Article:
Cultural representation and cultural violence in The Jammed
By: Selvin Kwong and Jen Tsen Kwok
No longer is it sufficient to ask how stereotypes injure real human beings. Rather, it becomes necessary to consider exactly how stereotypes duplicate and imitate, and what they can tell us about the negative acts that are often attributed to them – injury, violence, and aggression – and the assumptions that support such attributions.
Rey Chow, The Protestant Ethnic and the Spirit of Capitalism, p. 54.
Is it possible that bad films are judged by a different set of standards when they happen to be ‘important’? Looking back at The Jammed, an independent Australian thriller about sex trafficking in Melbourne, a film almost universally lauded after its August 2007 release, we come to either of two conclusions: Australians are too parochial and will support bad films as long as their politics are good, or worse, Australian cinema has some way to go before it comes to terms with cultural diversity in the twenty-first century.
The Jammed is a political film that attempts to represent Australia’s modern ‘subalterns’, the voiceless and exploited women ‘jammed’ between global capitalism’s voracious hunger for human lives, and the borders which govern them. With this political representation in mind, we would assume that it would be sensitive to portrayals of cultural difference, and that it would extend beyond the cultural generalisations we are accustomed to in popular media.
In assembling its political vision we would expect that it would pause long enough to try to also assemble the lifeworlds of its subjects, not only in terms of the ‘truth’ of their exploitation, but with an intention to represent these strangers with some of the language and behaviours of their cultural origins. Beyond the presumed ability for such a film to connect a broader audience to its characters, some of its strength must surely rely upon the possibility that somewhere in Australia people like this exist. However, instead of empathy one can be left with the kind of response you have when watching badly-dubbed kung fu films.
What we find in this film is that most of the characters resembled a mish-mash of ‘Asian’ stereotypes, in particular regarding their fake foreign accents. The various Chinese or Vietnamese characters, be they the trafficked women or pimps, were generally not of those linguistic origins. Crystal, the half-Shanghainese spoke English with more of a European accent, whilst Rubi and Sunni, either spoke very bad Cantonese with each other or at least one of them did not speak Cantonese at all. The relationships between the characters were also lacking in authenticity. Take two of the main characters, Crystal and Rubi, who were both allegedly Chinese. In a foreign country, under duress, it is likely that these women would talk to each other in Chinese, but they did not. Neither did the women appear to find it difficult or at least challenging to communicate with each other in English, at least in a way that would dampen their intimacy. Instead, there were scenes of intimacy between the women which portrayed them as though they were posing for a girlfriend magazine.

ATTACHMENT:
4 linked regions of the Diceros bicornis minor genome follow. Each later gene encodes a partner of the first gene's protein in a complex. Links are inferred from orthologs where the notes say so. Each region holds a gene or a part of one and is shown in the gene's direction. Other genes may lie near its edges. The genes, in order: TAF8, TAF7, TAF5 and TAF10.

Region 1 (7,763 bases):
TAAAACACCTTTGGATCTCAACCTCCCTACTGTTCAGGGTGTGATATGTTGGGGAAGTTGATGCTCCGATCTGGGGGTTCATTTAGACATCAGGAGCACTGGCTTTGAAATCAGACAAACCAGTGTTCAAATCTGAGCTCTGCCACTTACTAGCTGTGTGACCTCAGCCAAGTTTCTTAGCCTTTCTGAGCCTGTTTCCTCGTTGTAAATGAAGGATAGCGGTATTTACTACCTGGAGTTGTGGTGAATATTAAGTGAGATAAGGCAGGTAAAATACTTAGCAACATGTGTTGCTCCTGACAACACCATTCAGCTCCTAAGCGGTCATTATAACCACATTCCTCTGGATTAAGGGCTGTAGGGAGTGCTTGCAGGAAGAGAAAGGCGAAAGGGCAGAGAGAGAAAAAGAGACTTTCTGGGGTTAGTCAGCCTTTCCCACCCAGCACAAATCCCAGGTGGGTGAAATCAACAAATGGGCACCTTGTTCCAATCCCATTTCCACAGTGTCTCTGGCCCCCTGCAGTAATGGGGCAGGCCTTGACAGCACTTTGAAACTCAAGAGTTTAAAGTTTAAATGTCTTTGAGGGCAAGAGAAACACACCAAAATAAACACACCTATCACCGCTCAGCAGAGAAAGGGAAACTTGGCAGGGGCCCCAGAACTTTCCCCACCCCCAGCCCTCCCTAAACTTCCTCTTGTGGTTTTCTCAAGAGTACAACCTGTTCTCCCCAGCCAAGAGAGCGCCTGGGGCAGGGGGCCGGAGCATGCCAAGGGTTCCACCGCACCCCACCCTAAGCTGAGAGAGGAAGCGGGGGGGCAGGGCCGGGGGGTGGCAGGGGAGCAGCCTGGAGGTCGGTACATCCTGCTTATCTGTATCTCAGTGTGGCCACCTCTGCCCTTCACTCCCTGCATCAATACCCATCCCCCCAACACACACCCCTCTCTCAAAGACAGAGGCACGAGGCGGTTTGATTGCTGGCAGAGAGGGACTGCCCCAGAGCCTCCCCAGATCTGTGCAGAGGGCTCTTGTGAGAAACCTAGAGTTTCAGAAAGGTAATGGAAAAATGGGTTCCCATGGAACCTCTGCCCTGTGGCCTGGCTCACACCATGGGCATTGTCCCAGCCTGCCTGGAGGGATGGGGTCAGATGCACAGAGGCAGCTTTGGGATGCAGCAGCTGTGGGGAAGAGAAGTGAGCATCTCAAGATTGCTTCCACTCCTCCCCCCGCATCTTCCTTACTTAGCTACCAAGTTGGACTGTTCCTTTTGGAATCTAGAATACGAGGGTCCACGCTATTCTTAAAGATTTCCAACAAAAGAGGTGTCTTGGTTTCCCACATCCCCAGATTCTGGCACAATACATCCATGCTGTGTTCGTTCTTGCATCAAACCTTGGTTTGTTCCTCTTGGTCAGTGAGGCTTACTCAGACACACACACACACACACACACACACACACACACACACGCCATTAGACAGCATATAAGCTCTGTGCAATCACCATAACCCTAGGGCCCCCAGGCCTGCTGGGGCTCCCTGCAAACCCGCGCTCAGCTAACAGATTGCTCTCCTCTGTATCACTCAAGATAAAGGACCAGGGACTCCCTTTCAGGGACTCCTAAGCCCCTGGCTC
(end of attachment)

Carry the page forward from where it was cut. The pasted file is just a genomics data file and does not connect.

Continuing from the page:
Yes, the accents were bad, but underpinning these defects were more serious deficiencies in the cultural translation in the film. The character in search of her daughter, Sunni, probably represented one of the worst examples of Asian stereotyping. She was portrayed as illiterate, incapable, and demanding unrealistic things of the white female protagonist, as though she had just come out of a fishing village. As far as Rubi was concerned, if she was half-white in Shanghai, she would have had immense cultural capital, and probably would not have had to get into Australia by trafficking.
The great concern in the failure to think through cultural translation leads us to wonder who the film was written for, and why the filmmakers would permit the exclusion of audience members who could not recognise these young women as members of anything but an awkwardly fictive reality. The concern becomes that a film bearing the flag of ‘good politics’ might also be programmed with ‘bad stereotypes’.
Beneath its surface, The Jammed is a film beholden in equal measure to cultural insensitivity, as it is to moral outrage. Its failed cultural translation reveals a perhaps even more disturbing voyeurism for a voiceless and exoticised other. Maybe if The Jammed hadn’t done the NGO rounds of World Vision’s Don’t Trade Lives and the UN’s Conference on Human Trafficking it could have been left to flounder. But having been elevated to the mantle of ‘important’ Australian cinema, it is relevant to situate it as yet another ‘iteration’ about who gets left behind, according to the identity politics of mainstream Australia. For a film that was set to inform its audience about globalisation, The Jammed is very Western-centric, Orientalist, and failed to reflect the complex ways in which people of different nations and cultural origins are increasingly interlinked in the twenty-first century.